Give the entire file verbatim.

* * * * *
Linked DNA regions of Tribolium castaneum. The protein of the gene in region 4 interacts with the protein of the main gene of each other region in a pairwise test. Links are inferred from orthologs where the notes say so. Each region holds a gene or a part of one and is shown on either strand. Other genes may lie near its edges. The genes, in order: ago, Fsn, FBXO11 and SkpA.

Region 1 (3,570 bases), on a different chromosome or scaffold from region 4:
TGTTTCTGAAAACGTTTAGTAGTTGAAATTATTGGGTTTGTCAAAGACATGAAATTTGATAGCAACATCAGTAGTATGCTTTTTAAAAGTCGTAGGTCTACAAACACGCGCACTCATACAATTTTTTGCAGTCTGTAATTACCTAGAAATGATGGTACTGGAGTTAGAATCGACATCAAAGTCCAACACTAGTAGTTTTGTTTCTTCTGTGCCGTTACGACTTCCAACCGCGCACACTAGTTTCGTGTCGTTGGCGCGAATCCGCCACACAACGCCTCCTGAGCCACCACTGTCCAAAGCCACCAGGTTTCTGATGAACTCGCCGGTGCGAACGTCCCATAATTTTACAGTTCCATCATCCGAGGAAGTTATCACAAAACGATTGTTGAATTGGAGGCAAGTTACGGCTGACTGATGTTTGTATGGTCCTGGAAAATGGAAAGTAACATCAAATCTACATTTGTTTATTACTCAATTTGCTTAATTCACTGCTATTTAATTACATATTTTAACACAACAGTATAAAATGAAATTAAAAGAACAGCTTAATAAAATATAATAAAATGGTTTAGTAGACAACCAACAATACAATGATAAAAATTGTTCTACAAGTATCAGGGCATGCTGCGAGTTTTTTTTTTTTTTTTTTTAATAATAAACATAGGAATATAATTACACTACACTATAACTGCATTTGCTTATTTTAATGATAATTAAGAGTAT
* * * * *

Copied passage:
Linked DNA regions of Tribolium castaneum. The protein of the gene in region 4 interacts with the protein of the main gene of each other region in a pairwise test. Links are inferred from orthologs where the notes say so. Each region holds a gene or a part of one and is shown on either strand. Other genes may lie near its edges. The genes, in order: ago, Fsn, FBXO11 and SkpA.

Region 1 (3,570 bases), on a different chromosome or scaffold from region 4:
TGTTTCTGAAAACGTTTAGTAGTTGAAATTATTGGGTTTGTCAAAGACATGAAATTTGATAGCAACATCAGTAGTATGCTTTTTAAAAGTCGTAGGTCTACAAACACGCGCACTCATACAATTTTTTGCAGTCTGTAATTACCTAGAAATGATGGTACTGGAGTTAGAATCGACATCAAAGTCCAACACTAGTAGTTTTGTTTCTTCTGTGCCGTTACGACTTCCAACCGCGCACACTAGTTTCGTGTCGTTGGCGCGAATCCGCCACACAACGCCTCCTGAGCCACCACTGTCCAAAGCCACCAGGTTTCTGATGAACTCGCCGGTGCGAACGTCCCATAATTTTACAGTTCCATCATCCGAGGAAGTTATCACAAAACGATTGTTGAATTGGAGGCAAGTTACGGCTGACTGATGTTTGTATGGTCCTGGAAAATGGAAAGTAACATCAAATCTACATTTGTTTATTACTCAATTTGCTTAATTCACTGCTATTTAATTACATATTTTAACACAACAGTATAAAATGAAATTAAAAGAACAGCTTAATAAAATATAATAAAATGGTTTAGTAGACAACCAACAATACAATGATAAAAATTGTTCTACAAGTATCAGGGCATGCTGCGAGTTTTTTTTTTTTTTTTTTTAATAATAAACATAGGAATATAATTACACTACACTATAACTGCATTTGCTTATTTTAATGATAATTAAGAGTAT